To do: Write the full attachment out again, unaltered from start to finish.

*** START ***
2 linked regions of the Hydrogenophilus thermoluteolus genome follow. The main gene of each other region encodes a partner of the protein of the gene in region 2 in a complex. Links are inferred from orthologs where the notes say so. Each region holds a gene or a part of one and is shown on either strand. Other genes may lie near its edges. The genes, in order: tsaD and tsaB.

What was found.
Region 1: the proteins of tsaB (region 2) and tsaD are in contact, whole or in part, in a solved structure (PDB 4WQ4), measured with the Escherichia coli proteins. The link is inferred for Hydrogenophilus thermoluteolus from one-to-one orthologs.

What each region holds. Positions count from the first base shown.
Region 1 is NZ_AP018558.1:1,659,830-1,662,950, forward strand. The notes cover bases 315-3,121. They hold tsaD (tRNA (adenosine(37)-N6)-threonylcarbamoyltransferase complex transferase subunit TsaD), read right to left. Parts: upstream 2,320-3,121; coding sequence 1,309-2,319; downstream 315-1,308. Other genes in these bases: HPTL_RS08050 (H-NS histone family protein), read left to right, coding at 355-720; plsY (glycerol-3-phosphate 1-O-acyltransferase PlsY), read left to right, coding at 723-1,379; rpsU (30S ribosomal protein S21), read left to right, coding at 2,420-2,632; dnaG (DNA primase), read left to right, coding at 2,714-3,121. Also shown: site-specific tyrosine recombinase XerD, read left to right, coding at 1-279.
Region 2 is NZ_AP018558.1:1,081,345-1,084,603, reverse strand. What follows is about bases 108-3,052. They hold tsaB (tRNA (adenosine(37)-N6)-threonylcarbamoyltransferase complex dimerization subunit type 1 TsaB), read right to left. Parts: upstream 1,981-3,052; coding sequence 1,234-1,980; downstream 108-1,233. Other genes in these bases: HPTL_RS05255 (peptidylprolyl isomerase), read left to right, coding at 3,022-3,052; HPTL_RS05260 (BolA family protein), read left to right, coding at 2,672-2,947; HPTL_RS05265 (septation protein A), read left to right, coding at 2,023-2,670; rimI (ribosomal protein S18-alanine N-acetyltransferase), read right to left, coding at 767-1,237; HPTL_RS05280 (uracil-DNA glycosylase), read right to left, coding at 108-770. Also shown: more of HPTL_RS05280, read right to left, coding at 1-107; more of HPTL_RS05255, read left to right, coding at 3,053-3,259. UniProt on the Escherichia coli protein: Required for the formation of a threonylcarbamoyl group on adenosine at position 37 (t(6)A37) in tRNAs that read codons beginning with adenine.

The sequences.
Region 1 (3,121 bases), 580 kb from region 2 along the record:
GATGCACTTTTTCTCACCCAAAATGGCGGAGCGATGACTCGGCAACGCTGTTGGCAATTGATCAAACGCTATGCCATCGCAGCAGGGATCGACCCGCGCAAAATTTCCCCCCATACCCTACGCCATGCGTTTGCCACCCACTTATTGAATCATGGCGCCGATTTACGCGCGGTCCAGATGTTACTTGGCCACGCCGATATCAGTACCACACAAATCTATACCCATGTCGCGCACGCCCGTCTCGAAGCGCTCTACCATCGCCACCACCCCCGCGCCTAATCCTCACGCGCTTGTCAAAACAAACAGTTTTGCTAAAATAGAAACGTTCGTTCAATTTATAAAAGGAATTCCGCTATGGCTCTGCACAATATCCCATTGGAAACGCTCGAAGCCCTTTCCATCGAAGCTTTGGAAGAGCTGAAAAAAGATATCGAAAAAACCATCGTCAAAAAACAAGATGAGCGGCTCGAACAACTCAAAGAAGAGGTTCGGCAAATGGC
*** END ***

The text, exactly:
2 linked regions of the Hydrogenophilus thermoluteolus genome follow. The main gene of each other region encodes a partner of the protein of the gene in region 2 in a complex. Links are inferred from orthologs where the notes say so. Each region holds a gene or a part of one and is shown on either strand. Other genes may lie near its edges. The genes, in order: tsaD and tsaB.

What was found.
Region 1: the proteins of tsaB (region 2) and tsaD are in contact, whole or in part, in a solved structure (PDB 4WQ4), measured with the Escherichia coli proteins. The link is inferred for Hydrogenophilus thermoluteolus from one-to-one orthologs.

What each region holds. Positions count from the first base shown.
Region 1 is NZ_AP018558.1:1,659,830-1,662,950, forward strand. The notes cover bases 315-3,121. They hold tsaD (tRNA (adenosine(37)-N6)-threonylcarbamoyltransferase complex transferase subunit TsaD), read right to left. Parts: upstream 2,320-3,121; coding sequence 1,309-2,319; downstream 315-1,308. Other genes in these bases: HPTL_RS08050 (H-NS histone family protein), read left to right, coding at 355-720; plsY (glycerol-3-phosphate 1-O-acyltransferase PlsY), read left to right, coding at 723-1,379; rpsU (30S ribosomal protein S21), read left to right, coding at 2,420-2,632; dnaG (DNA primase), read left to right, coding at 2,714-3,121. Also shown: site-specific tyrosine recombinase XerD, read left to right, coding at 1-279.
Region 2 is NZ_AP018558.1:1,081,345-1,084,603, reverse strand. What follows is about bases 108-3,052. They hold tsaB (tRNA (adenosine(37)-N6)-threonylcarbamoyltransferase complex dimerization subunit type 1 TsaB), read right to left. Parts: upstream 1,981-3,052; coding sequence 1,234-1,980; downstream 108-1,233. Other genes in these bases: HPTL_RS05255 (peptidylprolyl isomerase), read left to right, coding at 3,022-3,052; HPTL_RS05260 (BolA family protein), read left to right, coding at 2,672-2,947; HPTL_RS05265 (septation protein A), read left to right, coding at 2,023-2,670; rimI (ribosomal protein S18-alanine N-acetyltransferase), read right to left, coding at 767-1,237; HPTL_RS05280 (uracil-DNA glycosylase), read right to left, coding at 108-770. Also shown: more of HPTL_RS05280, read right to left, coding at 1-107; more of HPTL_RS05255, read left to right, coding at 3,053-3,259. UniProt on the Escherichia coli protein: Required for the formation of a threonylcarbamoyl group on adenosine at position 37 (t(6)A37) in tRNAs that read codons beginning with adenine.

The sequences.
Region 1 (3,121 bases), 580 kb from region 2 along the record:
GATGCACTTTTTCTCACCCAAAATGGCGGAGCGATGACTCGGCAACGCTGTTGGCAATTGATCAAACGCTATGCCATCGCAGCAGGGATCGACCCGCGCAAAATTTCCCCCCATACCCTACGCCATGCGTTTGCCACCCACTTATTGAATCATGGCGCCGATTTACGCGCGGTCCAGATGTTACTTGGCCACGCCGATATCAGTACCACACAAATCTATACCCATGTCGCGCACGCCCGTCTCGAAGCGCTCTACCATCGCCACCACCCCCGCGCCTAATCCTCACGCGCTTGTCAAAACAAACAGTTTTGCTAAAATAGAAACGTTCGTTCAATTTATAAAAGGAATTCCGCTATGGCTCTGCACAATATCCCATTGGAAACGCTCGAAGCCCTTTCCATCGAAGCTTTGGAAGAGCTGAAAAAAGATATCGAAAAAACCATCGTCAAAAAACAAGATGAGCGGCTCGAACAACTCAAAGAAGAGGTTCGGCAAATGGC